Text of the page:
United States District Court, M.D. Tennessee, Nashville Division
FRANK M. MURRELL, Petitioner
UNITED STATES OF AMERICA, Respondent.
A. TRAUGER U.S. District Judge
before the court is the Petitioner's Motion To Vacate,
Set Aside, Or Correct Sentence In Accordance With 28 U.S.C.
§ 2255 (Docket No. 1).
Order entered February 7, 2017 (Docket No. 7), the court
granted the Government's request to hold this case in
abeyance pending the Supreme Court's decision in
Beckles v. United States, 136 S.Ct. 2510 (2016) and
the Sixth Circuit's decision in United States v.
Stitt, 646 Fed. App'x 454 (6th Cir.
2016). The Supreme Court issued its decision in Beckles
v. United States, U.S., 137 S.Ct. 886, 891, 197 L.Ed.2d
145 (2017) on March 6, 2017. Given the Supreme Court's
holding in Beckles, the court finds it unnecessary
to await the Sixth Circuit's decision in
reasons set forth herein, the Motion To Vacate, Set Aside, Or
Correct Sentence In Accordance With 28 U.S.C. § 2255
(Docket No. 1) is DENIED, and this action is DISMISSED.
Petitioner pled guilty before now-retired Judge William J.
Haynes, Jr. to drug trafficking, in violation of 21 U.S.C.
§ 841(a)(1), and unlawful possession of a firearm by a
convicted felon, in violation of 18 U.S.C. §§
922(g)(1) and 924. (Docket Nos. 1, 32, 34 in Case No.
3:10cr00014). The Petitioner's guilty plea was not based
on a plea agreement between the parties. (Id.) At
the subsequent sentencing hearing, on September 9, 2011,
Judge Haynes imposed a total sentence of 120 months of
imprisonment. (Docket Nos. 35, 36, 37 in Case No.
3:10cr00014). The record reveals that no appeal was taken.
28 U.S.C. § 2255 The Petitioner has
brought this action pursuant to 28 U.S.C. § 2255.
Section 2255 provides a statutory mechanism for challenging
the imposition of a federal sentence:
A prisoner in custody under sentence of a court established
by Act of Congress claiming the right to be released upon the
ground that the sentence was imposed in violation of the
Constitution or laws of the United States, or that the court
was without jurisdiction to impose such sentence, or that the
sentence was in excess of the maximum authorized by law, or
is otherwise subject to collateral attack, may move the court
which imposed the sentence to vacate, set aside or correct
U.S.C. § 2255(a). In order to obtain relief under
Section 2255, a petitioner “‘ must demonstrate
the existence of an error of constitutional magnitude which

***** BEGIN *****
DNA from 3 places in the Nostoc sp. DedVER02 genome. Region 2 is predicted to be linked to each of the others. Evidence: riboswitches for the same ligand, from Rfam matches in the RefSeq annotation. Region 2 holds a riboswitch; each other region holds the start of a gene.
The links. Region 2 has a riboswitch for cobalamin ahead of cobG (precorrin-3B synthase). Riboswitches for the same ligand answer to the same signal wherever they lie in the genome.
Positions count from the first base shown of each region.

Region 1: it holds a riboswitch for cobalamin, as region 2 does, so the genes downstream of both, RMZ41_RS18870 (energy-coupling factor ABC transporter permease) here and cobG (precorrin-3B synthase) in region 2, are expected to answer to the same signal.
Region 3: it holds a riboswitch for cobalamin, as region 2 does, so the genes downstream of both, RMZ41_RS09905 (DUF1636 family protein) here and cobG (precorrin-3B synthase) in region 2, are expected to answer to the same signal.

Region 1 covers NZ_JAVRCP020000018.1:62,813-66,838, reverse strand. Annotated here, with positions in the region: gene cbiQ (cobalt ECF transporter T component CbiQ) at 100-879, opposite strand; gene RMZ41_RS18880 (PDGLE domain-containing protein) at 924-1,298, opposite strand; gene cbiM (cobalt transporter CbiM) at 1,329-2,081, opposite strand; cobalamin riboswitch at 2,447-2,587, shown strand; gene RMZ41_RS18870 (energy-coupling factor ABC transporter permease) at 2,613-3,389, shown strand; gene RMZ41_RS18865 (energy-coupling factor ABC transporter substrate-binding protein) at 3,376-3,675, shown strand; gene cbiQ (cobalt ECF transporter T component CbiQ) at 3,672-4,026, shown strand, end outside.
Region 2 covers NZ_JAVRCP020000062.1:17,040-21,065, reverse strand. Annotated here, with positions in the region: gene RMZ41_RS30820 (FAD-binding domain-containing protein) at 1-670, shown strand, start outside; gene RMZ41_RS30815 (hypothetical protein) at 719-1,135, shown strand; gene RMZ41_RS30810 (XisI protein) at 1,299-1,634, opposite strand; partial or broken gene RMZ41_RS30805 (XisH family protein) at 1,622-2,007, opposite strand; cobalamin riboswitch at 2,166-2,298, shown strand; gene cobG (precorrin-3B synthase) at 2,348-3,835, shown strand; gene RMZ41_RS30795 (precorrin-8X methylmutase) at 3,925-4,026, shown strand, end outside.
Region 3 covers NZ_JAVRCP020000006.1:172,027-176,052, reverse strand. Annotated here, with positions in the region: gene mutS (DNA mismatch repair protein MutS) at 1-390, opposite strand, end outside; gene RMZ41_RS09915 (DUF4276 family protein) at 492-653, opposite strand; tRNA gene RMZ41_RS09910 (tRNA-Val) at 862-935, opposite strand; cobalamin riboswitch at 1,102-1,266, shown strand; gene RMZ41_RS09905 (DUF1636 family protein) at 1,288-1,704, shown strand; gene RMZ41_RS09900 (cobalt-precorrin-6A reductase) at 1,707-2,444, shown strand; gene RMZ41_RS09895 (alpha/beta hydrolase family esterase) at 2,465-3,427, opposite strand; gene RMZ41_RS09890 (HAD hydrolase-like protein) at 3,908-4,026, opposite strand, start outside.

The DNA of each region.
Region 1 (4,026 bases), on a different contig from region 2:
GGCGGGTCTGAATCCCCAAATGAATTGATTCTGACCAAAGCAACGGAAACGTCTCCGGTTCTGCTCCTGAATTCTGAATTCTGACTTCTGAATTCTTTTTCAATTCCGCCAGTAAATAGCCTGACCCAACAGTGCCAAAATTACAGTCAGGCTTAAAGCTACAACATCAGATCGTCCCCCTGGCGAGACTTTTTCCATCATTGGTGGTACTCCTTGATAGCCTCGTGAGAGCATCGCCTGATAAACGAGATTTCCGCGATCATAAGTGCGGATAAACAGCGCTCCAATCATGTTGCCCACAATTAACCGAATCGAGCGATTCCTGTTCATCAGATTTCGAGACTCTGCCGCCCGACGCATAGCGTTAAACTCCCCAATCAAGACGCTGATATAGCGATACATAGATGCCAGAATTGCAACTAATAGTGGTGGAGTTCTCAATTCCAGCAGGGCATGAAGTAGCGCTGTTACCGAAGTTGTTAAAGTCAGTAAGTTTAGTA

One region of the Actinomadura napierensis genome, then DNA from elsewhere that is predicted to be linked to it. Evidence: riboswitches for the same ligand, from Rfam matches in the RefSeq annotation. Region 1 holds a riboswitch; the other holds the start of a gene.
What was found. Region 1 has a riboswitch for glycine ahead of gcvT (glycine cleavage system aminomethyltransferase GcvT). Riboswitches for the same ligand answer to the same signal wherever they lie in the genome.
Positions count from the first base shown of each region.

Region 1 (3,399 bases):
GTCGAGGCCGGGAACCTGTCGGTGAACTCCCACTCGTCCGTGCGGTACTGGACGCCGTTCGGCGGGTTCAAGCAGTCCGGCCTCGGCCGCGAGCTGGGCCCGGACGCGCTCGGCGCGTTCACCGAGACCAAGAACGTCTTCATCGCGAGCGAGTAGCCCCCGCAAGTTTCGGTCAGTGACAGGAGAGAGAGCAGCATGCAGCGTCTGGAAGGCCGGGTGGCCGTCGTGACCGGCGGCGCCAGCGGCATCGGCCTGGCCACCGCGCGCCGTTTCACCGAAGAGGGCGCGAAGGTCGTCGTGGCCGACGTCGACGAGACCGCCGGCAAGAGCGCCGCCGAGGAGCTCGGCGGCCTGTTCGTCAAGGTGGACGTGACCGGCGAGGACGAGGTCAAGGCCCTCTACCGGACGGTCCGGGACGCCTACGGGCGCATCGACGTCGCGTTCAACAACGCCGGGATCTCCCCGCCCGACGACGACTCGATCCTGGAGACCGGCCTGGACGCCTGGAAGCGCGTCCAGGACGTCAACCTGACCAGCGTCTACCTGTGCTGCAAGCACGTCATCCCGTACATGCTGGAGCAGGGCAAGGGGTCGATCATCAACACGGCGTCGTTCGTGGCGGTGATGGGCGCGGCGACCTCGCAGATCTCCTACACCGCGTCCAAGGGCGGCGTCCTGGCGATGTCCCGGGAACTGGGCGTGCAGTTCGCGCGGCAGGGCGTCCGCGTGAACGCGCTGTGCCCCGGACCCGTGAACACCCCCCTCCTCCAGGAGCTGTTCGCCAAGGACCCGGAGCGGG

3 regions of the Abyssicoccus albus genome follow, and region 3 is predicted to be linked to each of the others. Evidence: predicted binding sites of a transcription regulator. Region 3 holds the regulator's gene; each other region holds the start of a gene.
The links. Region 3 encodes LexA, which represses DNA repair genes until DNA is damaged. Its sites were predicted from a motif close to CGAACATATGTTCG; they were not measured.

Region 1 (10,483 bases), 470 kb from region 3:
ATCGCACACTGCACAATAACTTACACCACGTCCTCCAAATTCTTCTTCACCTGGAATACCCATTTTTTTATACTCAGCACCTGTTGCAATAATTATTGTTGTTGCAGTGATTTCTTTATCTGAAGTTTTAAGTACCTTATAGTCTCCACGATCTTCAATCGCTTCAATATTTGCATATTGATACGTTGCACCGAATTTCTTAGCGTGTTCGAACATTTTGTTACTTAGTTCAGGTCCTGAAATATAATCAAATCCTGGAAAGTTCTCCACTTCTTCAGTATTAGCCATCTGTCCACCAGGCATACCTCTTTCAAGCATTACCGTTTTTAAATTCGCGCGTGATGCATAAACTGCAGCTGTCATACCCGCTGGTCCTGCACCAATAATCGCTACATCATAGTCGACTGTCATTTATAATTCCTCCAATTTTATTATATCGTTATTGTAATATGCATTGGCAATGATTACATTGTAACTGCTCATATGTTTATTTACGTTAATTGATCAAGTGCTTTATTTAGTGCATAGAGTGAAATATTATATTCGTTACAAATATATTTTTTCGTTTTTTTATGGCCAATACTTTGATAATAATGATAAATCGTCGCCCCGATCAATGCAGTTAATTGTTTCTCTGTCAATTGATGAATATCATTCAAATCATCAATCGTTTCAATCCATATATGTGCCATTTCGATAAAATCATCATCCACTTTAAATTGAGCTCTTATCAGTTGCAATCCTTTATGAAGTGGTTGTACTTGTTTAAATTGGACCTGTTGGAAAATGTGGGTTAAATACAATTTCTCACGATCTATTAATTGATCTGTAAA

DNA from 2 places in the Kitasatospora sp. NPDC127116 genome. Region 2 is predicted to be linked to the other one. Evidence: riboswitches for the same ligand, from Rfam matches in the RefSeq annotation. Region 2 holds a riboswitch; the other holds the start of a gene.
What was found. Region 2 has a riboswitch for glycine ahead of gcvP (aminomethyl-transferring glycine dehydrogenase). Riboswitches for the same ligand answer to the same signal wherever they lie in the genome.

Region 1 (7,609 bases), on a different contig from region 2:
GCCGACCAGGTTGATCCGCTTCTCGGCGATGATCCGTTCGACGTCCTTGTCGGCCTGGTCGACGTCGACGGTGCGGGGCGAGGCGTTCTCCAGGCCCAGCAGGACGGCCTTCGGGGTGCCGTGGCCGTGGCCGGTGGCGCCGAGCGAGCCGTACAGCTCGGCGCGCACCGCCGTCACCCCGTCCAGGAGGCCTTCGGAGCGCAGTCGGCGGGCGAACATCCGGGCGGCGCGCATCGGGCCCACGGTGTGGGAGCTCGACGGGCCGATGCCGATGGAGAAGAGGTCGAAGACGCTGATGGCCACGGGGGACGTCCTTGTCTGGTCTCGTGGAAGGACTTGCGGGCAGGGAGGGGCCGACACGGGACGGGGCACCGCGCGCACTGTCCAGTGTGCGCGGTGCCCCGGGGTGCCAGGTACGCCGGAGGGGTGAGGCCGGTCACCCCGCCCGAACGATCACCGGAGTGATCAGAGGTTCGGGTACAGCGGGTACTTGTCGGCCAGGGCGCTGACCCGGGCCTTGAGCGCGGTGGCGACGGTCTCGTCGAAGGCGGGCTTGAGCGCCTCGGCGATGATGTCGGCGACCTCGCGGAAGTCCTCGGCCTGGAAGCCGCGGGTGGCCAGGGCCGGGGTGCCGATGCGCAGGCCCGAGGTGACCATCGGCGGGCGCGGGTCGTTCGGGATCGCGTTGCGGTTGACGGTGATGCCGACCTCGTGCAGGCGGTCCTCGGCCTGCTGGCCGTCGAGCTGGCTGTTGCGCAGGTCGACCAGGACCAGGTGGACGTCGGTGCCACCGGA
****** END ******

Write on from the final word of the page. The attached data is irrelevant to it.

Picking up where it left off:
had a substantial and injurious effect or influence on the
guilty plea or the jury's verdict.'”
Humphress v. United States, 398 F.3d 855, 858 (6th
Cir. 2005)(quoting Griffin v. United States, 330
F.3d 733, 736 (6th Cir.2003)).
factual dispute arises in a § 2255 proceeding, the court
is to hold an evidentiary hearing to resolve the dispute.
Ray v. United States, 721 F.3d 758, 761 (6th Cir.
2013). An evidentiary hearing is not required, however, if
the record conclusively shows that the petitioner is not
entitled to relief. 28 U.S.C. § 2255(b); Ray,
721 F.3d at 761; Arredondo v. United States, 178
F.3d 778, 782 (6th Cir. 1999). A hearing is also
unnecessary “if the petitioner's allegations
‘cannot be accepted as true because they are
contradicted by the record, inherently incredible, or
conclusions rather than statements of fact.'”
reviewed the pleadings, briefs, and records filed in the
Petitioner's underlying criminal case, as well as the
filings in this case, the court finds it unnecessary to hold
an evidentiary hearing because the records conclusively
establish that the Petitioner is not entitled to relief on
the issues raised. B. Johnson v. United States The
Petitioner claims that his sentence should be vacated because
the Supreme Court's decision in Johnson v. United
States, U.S., 135 S.Ct. 2551, 192 L.Ed.2d 569 (2015)
undermines the validity of Section 4B1.1 of the Sentencing
Guidelines, the career offender guideline, which was applied
to him at sentencing. In Johnson, the Supreme Court
held that the so-called “residual clause” of the
Armed Career Criminal Act (“ACCA”), 18 U.S.C.
§ 924(e), is unconstitutionally vague. The ACCA imposes
a 15-year mandatory minimum sentence for defendants convicted
of certain firearms offenses who have three ...